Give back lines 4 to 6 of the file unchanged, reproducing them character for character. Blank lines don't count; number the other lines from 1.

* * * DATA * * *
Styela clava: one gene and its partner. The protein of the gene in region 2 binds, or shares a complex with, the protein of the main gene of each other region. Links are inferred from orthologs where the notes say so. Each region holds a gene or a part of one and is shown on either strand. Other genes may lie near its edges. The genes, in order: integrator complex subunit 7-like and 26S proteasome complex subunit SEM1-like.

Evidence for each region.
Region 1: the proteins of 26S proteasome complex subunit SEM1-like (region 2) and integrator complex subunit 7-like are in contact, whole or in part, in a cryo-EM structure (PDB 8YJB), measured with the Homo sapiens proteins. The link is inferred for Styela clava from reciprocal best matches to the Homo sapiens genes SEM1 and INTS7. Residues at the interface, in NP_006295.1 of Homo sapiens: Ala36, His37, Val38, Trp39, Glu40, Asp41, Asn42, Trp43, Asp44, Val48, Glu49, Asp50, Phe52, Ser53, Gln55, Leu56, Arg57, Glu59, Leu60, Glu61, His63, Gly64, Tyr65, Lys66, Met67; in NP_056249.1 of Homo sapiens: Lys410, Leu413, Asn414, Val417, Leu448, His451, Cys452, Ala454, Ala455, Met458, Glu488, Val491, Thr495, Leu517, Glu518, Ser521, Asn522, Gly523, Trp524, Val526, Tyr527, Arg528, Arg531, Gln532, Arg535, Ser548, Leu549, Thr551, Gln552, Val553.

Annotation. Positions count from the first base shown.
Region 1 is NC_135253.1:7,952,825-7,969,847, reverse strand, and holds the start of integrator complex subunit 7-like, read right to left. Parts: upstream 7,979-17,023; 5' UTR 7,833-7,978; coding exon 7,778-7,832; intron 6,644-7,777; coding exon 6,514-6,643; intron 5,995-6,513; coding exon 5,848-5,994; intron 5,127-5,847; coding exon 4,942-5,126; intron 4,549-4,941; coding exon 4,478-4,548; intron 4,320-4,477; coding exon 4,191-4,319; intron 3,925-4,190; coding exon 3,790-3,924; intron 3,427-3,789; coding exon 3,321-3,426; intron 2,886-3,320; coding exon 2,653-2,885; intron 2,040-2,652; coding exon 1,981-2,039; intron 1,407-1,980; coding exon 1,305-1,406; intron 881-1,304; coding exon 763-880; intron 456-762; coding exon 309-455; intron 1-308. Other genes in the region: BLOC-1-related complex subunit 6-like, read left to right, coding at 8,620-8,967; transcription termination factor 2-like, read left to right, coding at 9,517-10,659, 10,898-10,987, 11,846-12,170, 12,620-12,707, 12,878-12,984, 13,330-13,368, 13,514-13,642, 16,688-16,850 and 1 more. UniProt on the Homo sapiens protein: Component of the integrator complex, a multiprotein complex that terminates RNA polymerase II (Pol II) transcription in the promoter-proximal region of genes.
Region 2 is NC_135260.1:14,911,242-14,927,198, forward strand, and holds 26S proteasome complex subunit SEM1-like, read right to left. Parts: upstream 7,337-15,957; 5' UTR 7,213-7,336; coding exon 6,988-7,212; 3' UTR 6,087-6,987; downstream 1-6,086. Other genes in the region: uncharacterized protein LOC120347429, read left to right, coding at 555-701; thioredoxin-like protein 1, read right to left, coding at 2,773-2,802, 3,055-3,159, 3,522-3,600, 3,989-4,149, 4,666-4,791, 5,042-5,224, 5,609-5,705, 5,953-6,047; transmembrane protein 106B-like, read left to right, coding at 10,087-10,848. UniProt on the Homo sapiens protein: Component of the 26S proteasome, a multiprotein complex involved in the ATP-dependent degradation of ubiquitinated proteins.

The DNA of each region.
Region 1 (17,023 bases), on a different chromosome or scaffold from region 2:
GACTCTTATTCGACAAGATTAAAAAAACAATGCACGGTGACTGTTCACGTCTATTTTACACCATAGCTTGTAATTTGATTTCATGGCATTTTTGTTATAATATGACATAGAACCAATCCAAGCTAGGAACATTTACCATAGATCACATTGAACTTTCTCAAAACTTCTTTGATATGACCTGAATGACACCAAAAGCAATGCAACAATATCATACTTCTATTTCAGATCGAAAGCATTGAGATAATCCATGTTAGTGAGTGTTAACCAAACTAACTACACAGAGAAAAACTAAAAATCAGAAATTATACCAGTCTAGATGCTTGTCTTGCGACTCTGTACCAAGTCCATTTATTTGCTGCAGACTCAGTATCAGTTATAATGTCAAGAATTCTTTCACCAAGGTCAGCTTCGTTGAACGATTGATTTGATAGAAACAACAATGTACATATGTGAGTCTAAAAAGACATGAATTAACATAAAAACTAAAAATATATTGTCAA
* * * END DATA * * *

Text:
Annotation. Positions count from the first base shown.
Region 1 is NC_135253.1:7,952,825-7,969,847, reverse strand, and holds the start of integrator complex subunit 7-like, read right to left. Parts: upstream 7,979-17,023; 5' UTR 7,833-7,978; coding exon 7,778-7,832; intron 6,644-7,777; coding exon 6,514-6,643; intron 5,995-6,513; coding exon 5,848-5,994; intron 5,127-5,847; coding exon 4,942-5,126; intron 4,549-4,941; coding exon 4,478-4,548; intron 4,320-4,477; coding exon 4,191-4,319; intron 3,925-4,190; coding exon 3,790-3,924; intron 3,427-3,789; coding exon 3,321-3,426; intron 2,886-3,320; coding exon 2,653-2,885; intron 2,040-2,652; coding exon 1,981-2,039; intron 1,407-1,980; coding exon 1,305-1,406; intron 881-1,304; coding exon 763-880; intron 456-762; coding exon 309-455; intron 1-308. Other genes in the region: BLOC-1-related complex subunit 6-like, read left to right, coding at 8,620-8,967; transcription termination factor 2-like, read left to right, coding at 9,517-10,659, 10,898-10,987, 11,846-12,170, 12,620-12,707, 12,878-12,984, 13,330-13,368, 13,514-13,642, 16,688-16,850 and 1 more. UniProt on the Homo sapiens protein: Component of the integrator complex, a multiprotein complex that terminates RNA polymerase II (Pol II) transcription in the promoter-proximal region of genes.
Region 2 is NC_135260.1:14,911,242-14,927,198, forward strand, and holds 26S proteasome complex subunit SEM1-like, read right to left. Parts: upstream 7,337-15,957; 5' UTR 7,213-7,336; coding exon 6,988-7,212; 3' UTR 6,087-6,987; downstream 1-6,086. Other genes in the region: uncharacterized protein LOC120347429, read left to right, coding at 555-701; thioredoxin-like protein 1, read right to left, coding at 2,773-2,802, 3,055-3,159, 3,522-3,600, 3,989-4,149, 4,666-4,791, 5,042-5,224, 5,609-5,705, 5,953-6,047; transmembrane protein 106B-like, read left to right, coding at 10,087-10,848. UniProt on the Homo sapiens protein: Component of the 26S proteasome, a multiprotein complex involved in the ATP-dependent degradation of ubiquitinated proteins.